Jim's Self-Help Memory Installation

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Static Electricity

Always use anti-static bags or foam to store an unused simm.

The risk of static discharge is a major concern when handling or installing a SIMM. Static electricity can build up within your body and discharge to the SIMM without you realizing it has happened. Combinations of cold weather, carpets, and leather soled shoes can be especially devastating. The use of anti-static devices such as wrist straps or anti-static mats is strongly encouraged. If these are not available, be sure to touch the metal back of your computer or some other grounded metal object in order to discharge yourself before handling the SIMM or other internal computer parts. Do not handle the SIMM or any other computer parts on cold dry days if you do not have an anti static device.



Anti-Static Wrist Strap




72 pin SIMM


30 pin SIMM (1 x 3)

30 pin SIMM (1 x 9)


Glossary of Memory Terminology
Check your motherboard manual to determine your exact needs.
When upgrading, try to match existing characteristics.

SIMMS:
As opposed to DRAM and SIPPS used by older computers (XT class through some early 386), SIMM memory is utilized by today's computer generations beginning with later 386 units through the current Pentium© motherboards. Several variations exist......

30-PIN Vs 72-PIN:
As pictured above, you are limited to the physical size of SIMMS your motherboard will accept. Most 386 SIMM boards use 30-pin. 486 boards may use 30-pin or 72-pin, with some boards accepting combinations of both sizes. Pentium© boards use 72-pin exclusively.

PARITY Vs NON-PARITY:
Some older motherboards require parity memory. Most newer boards do not. Usually, parity memory can be used on non-parity boards but non-parity will not work on boards requiring parity. Mixing of parity & non-parity memory is not recommended.

NANOSECONDS:
Smaller numbers indicate faster speed. Most modern boards work well with 70ns or faster SIMMS. Most boards will accept faster SIMMS than they specify, however using slower memory may cause problems. Mixing speeds on the same board can sometimes be accomplished by confining all SIMMS in one bank to the same speed. To determine the speed of your existing SIMMS, check the numbers printed on the chips. 70ns is usually indicated by numbers ending in -70 or -7; 60ns by -60 or -6; etc.

BANKS:
The number of SIMM slots on your motherboard may or may not be divided into banks (8 slots = 2 banks of 4 slots each; 4 slots = 2 banks of 2 slots each; etc.). If the slots are banked, any bank that is used must be filled by identical SIMMS. If the board accepts combinations of 30-pin & 72-pin SIMMS, there may be limitations on which banks can be utilized in conjunction with each other. Most Pentium© boards are banked, requiring matched 72-pin SIMM pairs in each bank. If there is more than one bank on the motherboard, they are numbered beginning with zero. If you do not plan to fill all banks, bank zero should be filled first.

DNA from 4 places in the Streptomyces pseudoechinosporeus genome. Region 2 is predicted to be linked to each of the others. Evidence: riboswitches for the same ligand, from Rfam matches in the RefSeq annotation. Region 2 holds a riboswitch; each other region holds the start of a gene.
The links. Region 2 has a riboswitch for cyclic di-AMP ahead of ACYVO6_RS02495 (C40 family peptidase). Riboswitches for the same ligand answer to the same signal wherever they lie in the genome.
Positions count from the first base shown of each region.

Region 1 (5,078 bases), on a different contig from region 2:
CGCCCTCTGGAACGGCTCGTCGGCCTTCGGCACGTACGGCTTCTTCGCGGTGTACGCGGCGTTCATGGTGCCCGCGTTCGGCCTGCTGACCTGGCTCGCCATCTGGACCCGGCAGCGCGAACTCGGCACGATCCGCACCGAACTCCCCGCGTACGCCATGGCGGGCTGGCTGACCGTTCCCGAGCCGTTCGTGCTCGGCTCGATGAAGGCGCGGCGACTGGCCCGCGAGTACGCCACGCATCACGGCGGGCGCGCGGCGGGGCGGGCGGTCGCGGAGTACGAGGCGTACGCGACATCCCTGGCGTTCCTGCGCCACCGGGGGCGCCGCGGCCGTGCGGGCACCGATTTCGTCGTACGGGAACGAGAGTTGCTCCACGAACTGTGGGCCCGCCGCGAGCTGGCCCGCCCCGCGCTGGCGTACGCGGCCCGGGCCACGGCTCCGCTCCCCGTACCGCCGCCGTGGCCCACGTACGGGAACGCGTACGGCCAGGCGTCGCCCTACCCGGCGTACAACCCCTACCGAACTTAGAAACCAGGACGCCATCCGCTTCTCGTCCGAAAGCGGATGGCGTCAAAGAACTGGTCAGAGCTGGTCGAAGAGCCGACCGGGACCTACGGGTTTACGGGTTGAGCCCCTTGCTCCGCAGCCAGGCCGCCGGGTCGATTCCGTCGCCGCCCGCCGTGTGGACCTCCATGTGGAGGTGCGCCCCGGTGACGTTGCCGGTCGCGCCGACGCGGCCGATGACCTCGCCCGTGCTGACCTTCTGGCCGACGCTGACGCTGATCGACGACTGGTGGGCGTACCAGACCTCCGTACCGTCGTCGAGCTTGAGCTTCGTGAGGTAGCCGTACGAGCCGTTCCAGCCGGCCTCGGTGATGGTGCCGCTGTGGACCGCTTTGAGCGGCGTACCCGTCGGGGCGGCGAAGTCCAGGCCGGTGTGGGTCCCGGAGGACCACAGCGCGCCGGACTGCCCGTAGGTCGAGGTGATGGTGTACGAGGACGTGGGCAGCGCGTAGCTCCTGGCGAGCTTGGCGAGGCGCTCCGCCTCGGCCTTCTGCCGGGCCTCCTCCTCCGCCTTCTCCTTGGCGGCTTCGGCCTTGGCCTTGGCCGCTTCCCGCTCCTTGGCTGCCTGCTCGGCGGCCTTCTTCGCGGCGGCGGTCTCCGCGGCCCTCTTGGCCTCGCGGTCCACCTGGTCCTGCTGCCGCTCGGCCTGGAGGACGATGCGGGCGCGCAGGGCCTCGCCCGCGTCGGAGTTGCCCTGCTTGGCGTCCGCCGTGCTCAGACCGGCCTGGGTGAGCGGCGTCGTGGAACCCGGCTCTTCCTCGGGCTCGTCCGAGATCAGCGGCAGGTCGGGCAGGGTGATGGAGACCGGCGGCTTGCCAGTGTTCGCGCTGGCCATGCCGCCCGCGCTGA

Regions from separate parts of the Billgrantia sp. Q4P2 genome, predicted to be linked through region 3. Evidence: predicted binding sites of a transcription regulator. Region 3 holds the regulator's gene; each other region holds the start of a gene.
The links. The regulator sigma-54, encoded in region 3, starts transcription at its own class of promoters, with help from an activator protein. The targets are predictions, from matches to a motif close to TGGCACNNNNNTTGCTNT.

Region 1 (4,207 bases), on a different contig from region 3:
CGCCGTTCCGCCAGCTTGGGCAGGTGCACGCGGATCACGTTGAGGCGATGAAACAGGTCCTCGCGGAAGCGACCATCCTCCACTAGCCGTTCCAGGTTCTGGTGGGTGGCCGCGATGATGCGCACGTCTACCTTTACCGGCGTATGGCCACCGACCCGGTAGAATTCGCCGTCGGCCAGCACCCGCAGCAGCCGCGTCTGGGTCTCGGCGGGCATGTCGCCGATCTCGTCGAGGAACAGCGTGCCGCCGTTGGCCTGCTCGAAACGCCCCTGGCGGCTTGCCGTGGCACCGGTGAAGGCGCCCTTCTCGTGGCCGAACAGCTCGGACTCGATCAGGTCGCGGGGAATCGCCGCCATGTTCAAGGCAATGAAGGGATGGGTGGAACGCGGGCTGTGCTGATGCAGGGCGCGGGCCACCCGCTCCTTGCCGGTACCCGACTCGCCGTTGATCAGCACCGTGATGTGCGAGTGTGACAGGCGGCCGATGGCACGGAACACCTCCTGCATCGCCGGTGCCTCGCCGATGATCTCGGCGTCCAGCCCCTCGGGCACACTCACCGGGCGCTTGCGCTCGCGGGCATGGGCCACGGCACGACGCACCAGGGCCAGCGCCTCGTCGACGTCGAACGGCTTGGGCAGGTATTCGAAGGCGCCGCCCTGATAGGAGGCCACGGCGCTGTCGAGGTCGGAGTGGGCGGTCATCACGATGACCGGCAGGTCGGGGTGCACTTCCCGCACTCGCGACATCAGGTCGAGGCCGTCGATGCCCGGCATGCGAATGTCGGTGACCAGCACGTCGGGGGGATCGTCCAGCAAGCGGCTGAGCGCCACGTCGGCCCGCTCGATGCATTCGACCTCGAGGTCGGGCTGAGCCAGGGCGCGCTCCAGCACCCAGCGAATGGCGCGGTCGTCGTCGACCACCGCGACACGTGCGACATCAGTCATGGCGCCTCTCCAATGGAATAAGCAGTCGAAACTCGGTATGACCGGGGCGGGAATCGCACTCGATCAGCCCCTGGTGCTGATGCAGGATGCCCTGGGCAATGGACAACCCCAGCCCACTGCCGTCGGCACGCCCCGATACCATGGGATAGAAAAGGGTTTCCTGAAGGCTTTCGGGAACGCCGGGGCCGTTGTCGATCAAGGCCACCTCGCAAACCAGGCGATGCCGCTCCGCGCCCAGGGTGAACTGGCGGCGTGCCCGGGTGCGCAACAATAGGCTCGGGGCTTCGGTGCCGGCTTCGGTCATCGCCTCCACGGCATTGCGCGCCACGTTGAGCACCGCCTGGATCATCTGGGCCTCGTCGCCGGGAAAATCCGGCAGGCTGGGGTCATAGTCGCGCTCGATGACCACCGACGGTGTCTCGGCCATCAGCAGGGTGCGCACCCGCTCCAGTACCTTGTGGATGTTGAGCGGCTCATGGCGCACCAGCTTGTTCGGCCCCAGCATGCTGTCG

EDO:
Extended Data Output SIMMS are a recent development allowing data to traverse a wider bandwidth than conventional SIMM memory, and are particularly effective when used in conjunction with Pentium© pipeline burst cache motherboards.


SIMM INSTALLATION & REMOVAL

Use caution when installing or removing SIMMS. Many motherboards have plastic sockets containing small pegs that can be easily broken if the SIMM is forced.

There is a metal clamp on each end of the motherboard socket. To remove an installed SIMM, gently push these clamps away from the SIMM. If the SIMM does not release itself to a 45 degree angle, a slight push while restraining the clamps should accomplish this. The SIMM is now free and can be physically removed.

Note there is a notch on the lower end of one side of the SIMM. The motherboard socket is also notched, making it impossible to install the SIMM backwards. Also note there is a small round hold on each end of the SIMM which matches the plastic pegs on the socket.

STEP 1:
Place the SIMM in the socket at an angle so the notch on the side of the SIMM matches the raised side of the socket.

STEP 2:
Push the SIMM up into the socket until it locks in place. If necessary, spread the metal clamps on each side of the socket to allow proper seating.

STEP 3:
Push down on the SIMM to ensure a good connection.


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This page last updated 09/28/11

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